The group, 19, five married couples, a grandma/granddaughter combo and the rest retired females. A very interesting,highly educated group, most have either won photo contests or are actively engaged in photography beyond family pictures. I am definitely outclassed on this trip.
After the airport, breakfast and trip orientation we went to the famous Blue Lagoon. The lagoon was formed by industrial effluent from the worlds largest geothermal plant. The plan was the waste water would run off and be absorbed by the lava beds surrounding the plant. The runoff is so full of salts that a thick floor was formed, the water could not drain and the lagoon formed. After many years of people “sneaking in” to the plant property for a good hot soak it was decided that it would be opened to the public and is now the number one tourist attraction in Iceland. This was a fabulous restorative hour.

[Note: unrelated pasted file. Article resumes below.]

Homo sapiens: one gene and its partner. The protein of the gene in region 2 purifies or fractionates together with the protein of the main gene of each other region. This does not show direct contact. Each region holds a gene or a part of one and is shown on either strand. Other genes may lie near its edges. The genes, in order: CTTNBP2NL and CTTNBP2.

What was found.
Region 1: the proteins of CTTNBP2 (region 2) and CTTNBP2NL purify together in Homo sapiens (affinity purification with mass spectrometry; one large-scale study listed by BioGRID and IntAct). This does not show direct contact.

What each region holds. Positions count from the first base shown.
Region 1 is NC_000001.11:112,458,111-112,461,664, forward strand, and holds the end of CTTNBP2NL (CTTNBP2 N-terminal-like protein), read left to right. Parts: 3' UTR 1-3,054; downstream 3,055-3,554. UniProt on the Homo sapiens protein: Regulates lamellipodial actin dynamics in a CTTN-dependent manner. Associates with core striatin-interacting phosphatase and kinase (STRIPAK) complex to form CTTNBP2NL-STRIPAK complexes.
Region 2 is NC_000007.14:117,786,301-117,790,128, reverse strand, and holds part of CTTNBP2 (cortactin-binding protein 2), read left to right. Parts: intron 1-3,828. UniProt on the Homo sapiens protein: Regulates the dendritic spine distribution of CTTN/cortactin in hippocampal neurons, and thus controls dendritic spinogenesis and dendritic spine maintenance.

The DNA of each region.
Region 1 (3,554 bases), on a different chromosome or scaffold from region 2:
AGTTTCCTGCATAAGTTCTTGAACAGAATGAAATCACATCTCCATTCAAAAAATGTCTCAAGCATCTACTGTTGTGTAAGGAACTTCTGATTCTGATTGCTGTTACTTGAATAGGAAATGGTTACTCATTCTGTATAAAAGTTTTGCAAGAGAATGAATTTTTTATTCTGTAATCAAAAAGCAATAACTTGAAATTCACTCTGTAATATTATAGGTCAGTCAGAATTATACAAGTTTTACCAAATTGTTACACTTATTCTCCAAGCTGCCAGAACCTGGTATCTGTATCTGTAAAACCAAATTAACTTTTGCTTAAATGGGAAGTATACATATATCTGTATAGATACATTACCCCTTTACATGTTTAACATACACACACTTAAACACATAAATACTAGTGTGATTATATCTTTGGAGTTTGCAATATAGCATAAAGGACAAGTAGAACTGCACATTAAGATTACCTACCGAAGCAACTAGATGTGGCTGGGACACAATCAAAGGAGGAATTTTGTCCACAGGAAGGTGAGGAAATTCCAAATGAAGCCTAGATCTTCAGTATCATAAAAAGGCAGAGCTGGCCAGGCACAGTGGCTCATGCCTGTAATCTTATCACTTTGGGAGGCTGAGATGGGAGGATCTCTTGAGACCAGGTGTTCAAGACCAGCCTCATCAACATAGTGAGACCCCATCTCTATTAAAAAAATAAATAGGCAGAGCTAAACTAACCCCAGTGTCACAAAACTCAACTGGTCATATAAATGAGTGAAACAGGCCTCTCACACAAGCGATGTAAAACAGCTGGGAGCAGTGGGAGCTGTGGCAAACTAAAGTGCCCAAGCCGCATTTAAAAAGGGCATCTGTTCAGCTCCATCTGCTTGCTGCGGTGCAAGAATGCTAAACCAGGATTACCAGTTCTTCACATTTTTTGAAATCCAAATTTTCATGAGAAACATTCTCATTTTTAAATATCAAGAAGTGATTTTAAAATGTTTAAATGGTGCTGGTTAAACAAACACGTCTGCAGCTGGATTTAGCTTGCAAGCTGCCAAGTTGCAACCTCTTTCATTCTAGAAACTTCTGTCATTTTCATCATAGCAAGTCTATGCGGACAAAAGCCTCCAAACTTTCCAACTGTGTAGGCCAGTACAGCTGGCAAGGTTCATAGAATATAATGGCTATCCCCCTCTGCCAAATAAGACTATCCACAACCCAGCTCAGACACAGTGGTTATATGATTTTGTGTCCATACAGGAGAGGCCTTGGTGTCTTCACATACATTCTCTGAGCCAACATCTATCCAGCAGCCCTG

We drove to the sea and photographed the large lava formations. The roadside is covered with blue lupine which has been imported in an effort to add more nitrogen to the soil. We also stopped to see gysers, where the surface temperature is so hot that the surface bubbles and steams. Our last stop of the day was a point where the Eurasia plate and the North American plate meet, the official geological line between the two continents.
So far Iceland looks like a moon scape cluttered with lava rocks. Below the surface there is grinding, sifting rock that is creating pressure and heat enough to power the country. Volcanos are a yearly occurrence.